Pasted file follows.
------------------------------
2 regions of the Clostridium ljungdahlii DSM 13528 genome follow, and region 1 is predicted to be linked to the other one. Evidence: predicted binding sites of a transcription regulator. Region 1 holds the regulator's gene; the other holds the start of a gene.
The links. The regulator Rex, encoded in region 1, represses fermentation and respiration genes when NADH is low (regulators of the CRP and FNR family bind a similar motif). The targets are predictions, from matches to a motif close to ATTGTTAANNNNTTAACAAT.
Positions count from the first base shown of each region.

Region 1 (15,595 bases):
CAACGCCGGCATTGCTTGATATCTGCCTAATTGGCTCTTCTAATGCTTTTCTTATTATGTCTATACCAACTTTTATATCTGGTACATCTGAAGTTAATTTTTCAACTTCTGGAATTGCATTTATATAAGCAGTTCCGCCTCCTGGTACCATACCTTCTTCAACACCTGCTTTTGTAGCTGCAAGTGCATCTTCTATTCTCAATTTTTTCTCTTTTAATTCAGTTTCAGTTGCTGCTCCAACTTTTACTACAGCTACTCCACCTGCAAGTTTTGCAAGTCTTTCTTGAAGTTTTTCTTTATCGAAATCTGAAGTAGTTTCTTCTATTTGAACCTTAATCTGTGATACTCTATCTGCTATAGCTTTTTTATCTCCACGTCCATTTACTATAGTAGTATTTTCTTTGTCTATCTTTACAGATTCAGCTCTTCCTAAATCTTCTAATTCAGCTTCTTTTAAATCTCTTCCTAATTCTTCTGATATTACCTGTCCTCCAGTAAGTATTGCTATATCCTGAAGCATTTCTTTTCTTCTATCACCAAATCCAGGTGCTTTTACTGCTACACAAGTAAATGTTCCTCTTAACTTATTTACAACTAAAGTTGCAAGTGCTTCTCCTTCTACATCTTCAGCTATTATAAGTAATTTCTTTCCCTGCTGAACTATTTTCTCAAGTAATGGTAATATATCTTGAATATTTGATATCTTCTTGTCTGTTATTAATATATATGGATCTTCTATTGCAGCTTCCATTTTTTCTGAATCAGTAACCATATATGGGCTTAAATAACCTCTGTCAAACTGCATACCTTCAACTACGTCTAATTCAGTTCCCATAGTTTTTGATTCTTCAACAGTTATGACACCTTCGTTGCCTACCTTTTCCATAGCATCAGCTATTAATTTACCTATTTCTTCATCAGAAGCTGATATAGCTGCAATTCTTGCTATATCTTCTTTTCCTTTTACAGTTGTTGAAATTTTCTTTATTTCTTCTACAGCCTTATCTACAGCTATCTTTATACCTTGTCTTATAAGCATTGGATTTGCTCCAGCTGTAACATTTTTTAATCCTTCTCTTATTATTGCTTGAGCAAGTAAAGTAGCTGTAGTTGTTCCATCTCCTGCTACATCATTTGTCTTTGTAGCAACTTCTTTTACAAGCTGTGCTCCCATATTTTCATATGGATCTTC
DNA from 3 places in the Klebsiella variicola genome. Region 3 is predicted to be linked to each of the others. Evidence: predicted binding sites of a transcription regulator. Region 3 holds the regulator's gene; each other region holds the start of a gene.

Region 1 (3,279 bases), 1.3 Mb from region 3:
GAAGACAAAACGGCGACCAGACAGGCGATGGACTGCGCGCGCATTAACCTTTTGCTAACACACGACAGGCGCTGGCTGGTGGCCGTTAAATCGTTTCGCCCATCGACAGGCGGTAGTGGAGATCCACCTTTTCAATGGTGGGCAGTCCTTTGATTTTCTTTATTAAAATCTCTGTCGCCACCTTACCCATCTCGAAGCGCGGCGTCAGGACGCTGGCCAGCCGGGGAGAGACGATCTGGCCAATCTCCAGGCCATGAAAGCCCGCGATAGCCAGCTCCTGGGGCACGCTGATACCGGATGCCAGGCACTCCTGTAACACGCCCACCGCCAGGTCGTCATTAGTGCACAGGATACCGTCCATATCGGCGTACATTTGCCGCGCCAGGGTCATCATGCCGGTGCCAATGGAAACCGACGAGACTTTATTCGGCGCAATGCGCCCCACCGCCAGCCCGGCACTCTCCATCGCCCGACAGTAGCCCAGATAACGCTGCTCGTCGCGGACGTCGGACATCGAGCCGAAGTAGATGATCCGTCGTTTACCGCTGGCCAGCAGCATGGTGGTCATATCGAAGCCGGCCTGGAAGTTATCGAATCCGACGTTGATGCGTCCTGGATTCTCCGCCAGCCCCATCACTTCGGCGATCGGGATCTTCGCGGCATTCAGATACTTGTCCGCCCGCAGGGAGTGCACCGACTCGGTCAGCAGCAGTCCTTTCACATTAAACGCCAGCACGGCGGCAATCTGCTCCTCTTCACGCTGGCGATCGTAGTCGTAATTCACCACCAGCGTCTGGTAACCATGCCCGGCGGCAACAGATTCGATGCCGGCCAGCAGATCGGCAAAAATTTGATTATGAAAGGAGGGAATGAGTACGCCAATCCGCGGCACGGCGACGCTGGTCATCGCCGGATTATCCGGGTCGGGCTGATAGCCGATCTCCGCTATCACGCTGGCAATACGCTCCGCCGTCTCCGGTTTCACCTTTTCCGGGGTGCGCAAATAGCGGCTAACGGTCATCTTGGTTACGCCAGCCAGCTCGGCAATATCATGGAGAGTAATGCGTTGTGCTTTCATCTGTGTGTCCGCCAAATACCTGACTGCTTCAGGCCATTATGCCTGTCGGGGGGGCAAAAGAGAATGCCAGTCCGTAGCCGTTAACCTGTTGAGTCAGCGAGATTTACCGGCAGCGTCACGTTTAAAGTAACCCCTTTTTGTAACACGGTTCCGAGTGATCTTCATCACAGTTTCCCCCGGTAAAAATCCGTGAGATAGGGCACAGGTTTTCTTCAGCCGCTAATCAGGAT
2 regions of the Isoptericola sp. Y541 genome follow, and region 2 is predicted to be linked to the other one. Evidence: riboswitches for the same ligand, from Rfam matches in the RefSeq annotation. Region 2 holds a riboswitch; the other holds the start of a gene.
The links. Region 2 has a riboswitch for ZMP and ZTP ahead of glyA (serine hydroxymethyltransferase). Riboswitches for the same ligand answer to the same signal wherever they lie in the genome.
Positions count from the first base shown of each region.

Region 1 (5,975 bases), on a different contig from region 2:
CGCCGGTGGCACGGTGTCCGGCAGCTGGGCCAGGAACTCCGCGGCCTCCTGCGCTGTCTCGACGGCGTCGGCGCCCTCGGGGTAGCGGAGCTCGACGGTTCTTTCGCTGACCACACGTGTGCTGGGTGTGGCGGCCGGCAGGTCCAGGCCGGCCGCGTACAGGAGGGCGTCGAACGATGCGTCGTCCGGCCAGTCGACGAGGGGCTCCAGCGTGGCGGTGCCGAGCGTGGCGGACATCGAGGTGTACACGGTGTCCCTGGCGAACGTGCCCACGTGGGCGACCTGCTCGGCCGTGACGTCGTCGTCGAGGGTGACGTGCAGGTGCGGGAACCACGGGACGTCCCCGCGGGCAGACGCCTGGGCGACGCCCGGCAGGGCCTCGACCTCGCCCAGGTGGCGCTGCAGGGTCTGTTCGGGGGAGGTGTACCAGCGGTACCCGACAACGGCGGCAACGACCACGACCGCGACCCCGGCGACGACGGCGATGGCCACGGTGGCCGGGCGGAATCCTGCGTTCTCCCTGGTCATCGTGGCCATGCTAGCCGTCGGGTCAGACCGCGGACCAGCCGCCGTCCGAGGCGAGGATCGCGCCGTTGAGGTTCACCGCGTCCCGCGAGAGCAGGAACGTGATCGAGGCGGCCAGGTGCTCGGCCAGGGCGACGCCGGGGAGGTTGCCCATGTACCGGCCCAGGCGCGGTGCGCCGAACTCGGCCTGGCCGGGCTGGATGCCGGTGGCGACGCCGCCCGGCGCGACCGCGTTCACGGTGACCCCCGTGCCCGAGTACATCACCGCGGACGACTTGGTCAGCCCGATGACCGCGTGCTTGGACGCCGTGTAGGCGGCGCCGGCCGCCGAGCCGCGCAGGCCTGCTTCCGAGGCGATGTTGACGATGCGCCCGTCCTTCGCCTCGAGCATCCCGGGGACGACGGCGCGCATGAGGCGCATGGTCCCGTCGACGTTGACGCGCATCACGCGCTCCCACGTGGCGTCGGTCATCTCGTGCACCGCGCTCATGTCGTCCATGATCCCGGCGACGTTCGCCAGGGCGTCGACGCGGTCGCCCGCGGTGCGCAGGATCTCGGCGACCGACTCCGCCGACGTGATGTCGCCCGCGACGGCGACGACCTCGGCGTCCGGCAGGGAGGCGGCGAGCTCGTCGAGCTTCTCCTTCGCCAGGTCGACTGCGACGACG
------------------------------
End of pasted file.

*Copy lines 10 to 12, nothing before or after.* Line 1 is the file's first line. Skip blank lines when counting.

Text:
The links. Region 2 has a riboswitch for ZMP and ZTP ahead of glyA (serine hydroxymethyltransferase). Riboswitches for the same ligand answer to the same signal wherever they lie in the genome.
Positions count from the first base shown of each region.

Region 1 (5,975 bases), on a different contig from region 2: